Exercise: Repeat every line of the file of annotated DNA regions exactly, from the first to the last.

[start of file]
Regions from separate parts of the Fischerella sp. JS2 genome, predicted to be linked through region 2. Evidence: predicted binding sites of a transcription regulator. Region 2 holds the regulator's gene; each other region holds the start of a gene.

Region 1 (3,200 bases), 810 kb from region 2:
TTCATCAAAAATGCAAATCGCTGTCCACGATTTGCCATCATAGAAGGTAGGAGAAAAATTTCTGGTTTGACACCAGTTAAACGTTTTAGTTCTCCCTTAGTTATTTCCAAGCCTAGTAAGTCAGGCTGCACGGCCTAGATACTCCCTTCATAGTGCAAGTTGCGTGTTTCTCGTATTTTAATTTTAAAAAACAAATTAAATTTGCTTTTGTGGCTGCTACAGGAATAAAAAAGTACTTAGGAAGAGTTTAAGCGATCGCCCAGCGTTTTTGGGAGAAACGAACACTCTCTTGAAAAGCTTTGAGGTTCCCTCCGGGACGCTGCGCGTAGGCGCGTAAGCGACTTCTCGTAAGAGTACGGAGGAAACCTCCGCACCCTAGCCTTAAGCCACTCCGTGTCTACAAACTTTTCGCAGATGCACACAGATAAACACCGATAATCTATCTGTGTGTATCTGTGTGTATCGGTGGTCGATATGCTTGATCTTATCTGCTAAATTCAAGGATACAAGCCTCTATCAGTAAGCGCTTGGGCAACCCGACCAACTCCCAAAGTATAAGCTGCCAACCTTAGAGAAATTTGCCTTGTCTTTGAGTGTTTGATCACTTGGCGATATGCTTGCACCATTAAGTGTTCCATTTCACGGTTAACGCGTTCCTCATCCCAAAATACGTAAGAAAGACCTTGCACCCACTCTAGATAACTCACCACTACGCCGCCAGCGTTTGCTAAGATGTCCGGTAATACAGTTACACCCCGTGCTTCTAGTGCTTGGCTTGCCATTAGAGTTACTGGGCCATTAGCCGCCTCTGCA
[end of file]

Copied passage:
Regions from separate parts of the Fischerella sp. JS2 genome, predicted to be linked through region 2. Evidence: predicted binding sites of a transcription regulator. Region 2 holds the regulator's gene; each other region holds the start of a gene.

Region 1 (3,200 bases), 810 kb from region 2:
TTCATCAAAAATGCAAATCGCTGTCCACGATTTGCCATCATAGAAGGTAGGAGAAAAATTTCTGGTTTGACACCAGTTAAACGTTTTAGTTCTCCCTTAGTTATTTCCAAGCCTAGTAAGTCAGGCTGCACGGCCTAGATACTCCCTTCATAGTGCAAGTTGCGTGTTTCTCGTATTTTAATTTTAAAAAACAAATTAAATTTGCTTTTGTGGCTGCTACAGGAATAAAAAAGTACTTAGGAAGAGTTTAAGCGATCGCCCAGCGTTTTTGGGAGAAACGAACACTCTCTTGAAAAGCTTTGAGGTTCCCTCCGGGACGCTGCGCGTAGGCGCGTAAGCGACTTCTCGTAAGAGTACGGAGGAAACCTCCGCACCCTAGCCTTAAGCCACTCCGTGTCTACAAACTTTTCGCAGATGCACACAGATAAACACCGATAATCTATCTGTGTGTATCTGTGTGTATCGGTGGTCGATATGCTTGATCTTATCTGCTAAATTCAAGGATACAAGCCTCTATCAGTAAGCGCTTGGGCAACCCGACCAACTCCCAAAGTATAAGCTGCCAACCTTAGAGAAATTTGCCTTGTCTTTGAGTGTTTGATCACTTGGCGATATGCTTGCACCATTAAGTGTTCCATTTCACGGTTAACGCGTTCCTCATCCCAAAATACGTAAGAAAGACCTTGCACCCACTCTAGATAACTCACCACTACGCCGCCAGCGTTTGCTAAGATGTCCGGTAATACAGTTACACCCCGTGCTTCTAGTGCTTGGCTTGCCATTAGAGTTACTGGGCCATTAGCCGCCTCTGCA